The Journey Back: Noguera documenting ACL rehab

HOUSTON – Heading into 2019, Leilani Noguera had fortunately never suffered a major injury or had to undergo a surgery in her playing career.

That all changed on January 6.

Noguera, a sophomore at Clear Lake High Shool, was practicing with her boys YMCA team and were scrimmaging three on three. While defending on the three-point line, Noguera shifted to her left to follow the guy with the ball. Her leg gave out when she heard three loud pops.

The injury happened on a Friday and the MRI on the following Monday showed the worst – three tears in her meniscus and a completely torn ACL.

On February 8, Noguera underwent surgery to repair her meniscus and ACL.

The next step of the process after surgery was the long road of recovery back. This journey is usually done privately, and the gritty portion of the rehab is never seen.

But Noguera chose to show her process through video on her personal Twitter account.

The first video, posted on February 15, showed Noguera working with a physical therapist just barely moving her left leg, while she balanced on a training table. The next came seven days later, Noguera this time was pedaling on a stationary bicycle for the first time.

On February 25, Noguera posted another video. This time it was her again on the bike but in visible pain as she struggled to push the pedals with a metal brace wrapped around her knee.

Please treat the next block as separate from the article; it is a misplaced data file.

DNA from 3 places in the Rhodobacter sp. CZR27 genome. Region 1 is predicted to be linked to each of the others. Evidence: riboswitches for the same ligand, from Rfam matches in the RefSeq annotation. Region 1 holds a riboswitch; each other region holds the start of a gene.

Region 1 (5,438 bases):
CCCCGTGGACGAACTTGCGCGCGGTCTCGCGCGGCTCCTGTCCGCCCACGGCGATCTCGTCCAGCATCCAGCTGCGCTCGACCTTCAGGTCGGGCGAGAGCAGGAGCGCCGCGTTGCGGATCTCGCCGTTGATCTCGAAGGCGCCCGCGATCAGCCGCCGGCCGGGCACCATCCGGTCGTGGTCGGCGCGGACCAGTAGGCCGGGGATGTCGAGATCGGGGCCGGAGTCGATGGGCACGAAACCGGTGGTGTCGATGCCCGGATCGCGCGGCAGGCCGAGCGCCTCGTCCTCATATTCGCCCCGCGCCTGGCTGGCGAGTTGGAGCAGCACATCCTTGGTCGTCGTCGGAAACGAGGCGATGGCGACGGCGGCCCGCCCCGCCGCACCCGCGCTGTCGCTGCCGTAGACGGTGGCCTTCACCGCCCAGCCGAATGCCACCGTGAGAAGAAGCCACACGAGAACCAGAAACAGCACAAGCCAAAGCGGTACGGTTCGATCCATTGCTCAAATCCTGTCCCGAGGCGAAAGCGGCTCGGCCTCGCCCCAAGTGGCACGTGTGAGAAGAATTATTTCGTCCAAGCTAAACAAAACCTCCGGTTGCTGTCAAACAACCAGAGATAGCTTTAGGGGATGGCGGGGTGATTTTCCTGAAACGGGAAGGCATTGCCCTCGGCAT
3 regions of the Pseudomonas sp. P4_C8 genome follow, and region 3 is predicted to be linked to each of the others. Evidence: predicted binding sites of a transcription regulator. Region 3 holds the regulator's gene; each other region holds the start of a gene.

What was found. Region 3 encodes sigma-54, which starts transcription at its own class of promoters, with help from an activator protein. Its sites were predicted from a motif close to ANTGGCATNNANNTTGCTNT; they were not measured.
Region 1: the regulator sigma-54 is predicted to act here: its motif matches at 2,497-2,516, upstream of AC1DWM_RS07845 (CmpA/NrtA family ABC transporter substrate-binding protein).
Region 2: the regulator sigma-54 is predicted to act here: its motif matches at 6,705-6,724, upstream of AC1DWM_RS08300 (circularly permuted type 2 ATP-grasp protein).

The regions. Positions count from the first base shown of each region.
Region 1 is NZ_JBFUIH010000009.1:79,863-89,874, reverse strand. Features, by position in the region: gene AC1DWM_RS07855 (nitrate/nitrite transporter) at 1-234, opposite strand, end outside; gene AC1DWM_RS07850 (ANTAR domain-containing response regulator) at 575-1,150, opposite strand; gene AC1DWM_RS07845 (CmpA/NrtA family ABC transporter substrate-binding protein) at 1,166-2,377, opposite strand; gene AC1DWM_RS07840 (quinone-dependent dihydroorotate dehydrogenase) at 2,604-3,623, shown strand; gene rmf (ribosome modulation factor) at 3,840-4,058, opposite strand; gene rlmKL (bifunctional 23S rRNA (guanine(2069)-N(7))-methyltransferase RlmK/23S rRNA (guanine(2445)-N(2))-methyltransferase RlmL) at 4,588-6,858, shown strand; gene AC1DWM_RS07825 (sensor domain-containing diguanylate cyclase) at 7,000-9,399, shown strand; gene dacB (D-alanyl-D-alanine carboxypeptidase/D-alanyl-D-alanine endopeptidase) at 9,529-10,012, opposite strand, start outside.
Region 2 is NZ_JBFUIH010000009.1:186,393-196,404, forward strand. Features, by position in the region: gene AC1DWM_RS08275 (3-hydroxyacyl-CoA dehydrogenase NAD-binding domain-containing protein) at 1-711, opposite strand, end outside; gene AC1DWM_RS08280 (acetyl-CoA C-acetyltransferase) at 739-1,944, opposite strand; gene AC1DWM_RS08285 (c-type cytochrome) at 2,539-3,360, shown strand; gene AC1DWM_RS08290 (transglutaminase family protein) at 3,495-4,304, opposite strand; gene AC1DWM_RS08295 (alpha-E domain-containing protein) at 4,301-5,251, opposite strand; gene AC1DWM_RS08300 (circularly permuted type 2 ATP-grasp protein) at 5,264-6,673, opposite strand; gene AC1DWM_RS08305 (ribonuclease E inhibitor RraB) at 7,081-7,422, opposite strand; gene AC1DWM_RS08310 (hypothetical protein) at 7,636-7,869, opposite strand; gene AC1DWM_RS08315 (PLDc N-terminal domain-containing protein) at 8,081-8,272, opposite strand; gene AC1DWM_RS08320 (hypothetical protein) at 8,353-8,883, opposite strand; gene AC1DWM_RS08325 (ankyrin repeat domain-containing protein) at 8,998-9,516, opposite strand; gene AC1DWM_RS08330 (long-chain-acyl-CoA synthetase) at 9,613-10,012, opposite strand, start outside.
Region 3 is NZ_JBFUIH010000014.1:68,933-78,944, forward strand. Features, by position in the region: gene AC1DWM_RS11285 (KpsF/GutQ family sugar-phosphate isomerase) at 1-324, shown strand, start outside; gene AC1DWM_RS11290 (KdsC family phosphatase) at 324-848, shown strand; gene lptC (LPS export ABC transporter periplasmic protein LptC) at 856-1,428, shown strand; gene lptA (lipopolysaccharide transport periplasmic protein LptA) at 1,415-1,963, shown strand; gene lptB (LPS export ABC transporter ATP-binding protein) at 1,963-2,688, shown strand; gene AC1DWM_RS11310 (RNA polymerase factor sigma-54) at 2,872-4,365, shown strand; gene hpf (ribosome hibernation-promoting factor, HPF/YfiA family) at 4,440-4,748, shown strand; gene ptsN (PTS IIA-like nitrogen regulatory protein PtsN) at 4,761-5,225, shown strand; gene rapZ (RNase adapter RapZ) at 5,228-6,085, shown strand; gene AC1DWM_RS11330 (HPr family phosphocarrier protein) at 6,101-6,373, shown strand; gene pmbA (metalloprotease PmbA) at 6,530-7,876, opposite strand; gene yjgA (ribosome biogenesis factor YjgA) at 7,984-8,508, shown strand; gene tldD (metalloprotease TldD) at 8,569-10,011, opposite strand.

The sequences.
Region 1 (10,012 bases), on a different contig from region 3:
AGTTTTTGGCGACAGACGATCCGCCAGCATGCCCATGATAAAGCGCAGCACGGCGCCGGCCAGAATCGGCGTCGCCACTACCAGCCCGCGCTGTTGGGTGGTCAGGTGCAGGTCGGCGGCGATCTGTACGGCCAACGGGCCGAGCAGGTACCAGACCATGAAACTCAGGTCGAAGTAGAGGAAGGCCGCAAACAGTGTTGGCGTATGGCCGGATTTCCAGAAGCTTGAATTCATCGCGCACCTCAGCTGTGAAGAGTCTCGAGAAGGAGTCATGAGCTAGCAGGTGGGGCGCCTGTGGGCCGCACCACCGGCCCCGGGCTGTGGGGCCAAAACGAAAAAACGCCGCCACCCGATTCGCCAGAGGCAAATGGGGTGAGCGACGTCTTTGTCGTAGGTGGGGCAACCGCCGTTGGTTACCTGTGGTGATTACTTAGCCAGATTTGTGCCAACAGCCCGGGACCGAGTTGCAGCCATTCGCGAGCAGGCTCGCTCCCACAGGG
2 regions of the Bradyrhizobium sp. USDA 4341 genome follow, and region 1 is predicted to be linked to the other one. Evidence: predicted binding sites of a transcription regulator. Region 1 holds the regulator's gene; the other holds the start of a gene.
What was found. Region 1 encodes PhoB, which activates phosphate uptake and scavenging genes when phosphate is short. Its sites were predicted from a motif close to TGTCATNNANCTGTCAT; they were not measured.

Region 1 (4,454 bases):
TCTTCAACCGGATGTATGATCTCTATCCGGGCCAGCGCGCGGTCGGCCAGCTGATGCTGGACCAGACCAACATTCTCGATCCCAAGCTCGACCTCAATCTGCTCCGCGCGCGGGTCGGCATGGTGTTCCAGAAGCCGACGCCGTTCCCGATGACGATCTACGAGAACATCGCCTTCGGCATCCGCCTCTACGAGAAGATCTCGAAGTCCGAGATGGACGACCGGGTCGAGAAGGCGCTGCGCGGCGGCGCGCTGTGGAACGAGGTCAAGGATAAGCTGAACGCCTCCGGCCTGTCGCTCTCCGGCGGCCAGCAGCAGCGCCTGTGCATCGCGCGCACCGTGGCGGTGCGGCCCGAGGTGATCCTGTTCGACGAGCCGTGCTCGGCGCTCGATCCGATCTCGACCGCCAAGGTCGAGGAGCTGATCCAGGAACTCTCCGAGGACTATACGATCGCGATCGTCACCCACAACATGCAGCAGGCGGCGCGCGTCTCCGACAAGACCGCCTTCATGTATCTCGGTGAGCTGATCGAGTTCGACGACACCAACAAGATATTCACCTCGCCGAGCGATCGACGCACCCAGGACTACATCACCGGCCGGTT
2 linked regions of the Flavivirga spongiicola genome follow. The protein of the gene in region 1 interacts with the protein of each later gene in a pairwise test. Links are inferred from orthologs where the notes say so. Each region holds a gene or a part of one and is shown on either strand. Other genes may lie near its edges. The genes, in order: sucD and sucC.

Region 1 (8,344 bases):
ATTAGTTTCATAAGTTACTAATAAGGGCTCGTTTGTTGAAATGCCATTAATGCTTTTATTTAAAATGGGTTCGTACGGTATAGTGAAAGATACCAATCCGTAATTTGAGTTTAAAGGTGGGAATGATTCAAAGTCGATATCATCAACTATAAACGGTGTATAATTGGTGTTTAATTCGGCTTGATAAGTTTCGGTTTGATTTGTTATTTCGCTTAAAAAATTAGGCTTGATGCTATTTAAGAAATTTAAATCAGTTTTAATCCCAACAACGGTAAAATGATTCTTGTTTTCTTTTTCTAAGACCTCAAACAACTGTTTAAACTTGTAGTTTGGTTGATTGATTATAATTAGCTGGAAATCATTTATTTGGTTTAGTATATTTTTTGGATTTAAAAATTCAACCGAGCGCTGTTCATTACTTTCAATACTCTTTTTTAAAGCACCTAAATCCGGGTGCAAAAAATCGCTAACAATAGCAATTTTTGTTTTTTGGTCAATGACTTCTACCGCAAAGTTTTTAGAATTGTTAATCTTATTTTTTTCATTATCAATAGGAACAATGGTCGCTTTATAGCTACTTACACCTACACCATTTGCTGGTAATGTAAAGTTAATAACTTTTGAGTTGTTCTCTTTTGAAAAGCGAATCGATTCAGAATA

This was the first video where Noguera showed the pain that comes with coming back from an injury like an ACL tear.

“I started posting videos of myself rehabbing because I know how hard the process and being away from my sport is,” Noguera said. “I wanted other people who were struggling with the same issues to see and understand that they aren’t alone in their pain and difficulties.”

On February 28, Noguera posted another video. It was her walking the first time with a brace and no crutches. Just 20 days removed from surgery.

The videos have continued.

First workout, shooting stationary shots on the court, dribbling basketballs while sitting in a chair, balancing without holding onto rails, and balancing on her left leg for the first time on Tuesday.

Every video posted has shown some type of progress. A step in the right direction and Noguera hopes for other athletes going through this, this serves as something they can relate to.

“If another athlete gets this same injury, I’d hope that they could have some sense of satisfaction in being able to relate to someone,” Noguera said. “I want them to see the whole thing- the tears, the pain, the struggles, as well as all the support, love, and satisfaction you receive when you put in the work for something you love.”

Being away from the game has been the hardest part of this.

For three months now, Noguera hasn’t been able to fully play the game she loves and that, not the rehab, has what has been the biggest challenge.

“The hardest part of rehab is to be away from the sport that I love more than anything,” Noguera said. “Basketball is my sport, and it’s like having part of my sanity taken away from me. Sure, the rehab is hard, but it takes just as much mental strength to get through the injury as physical strength.”

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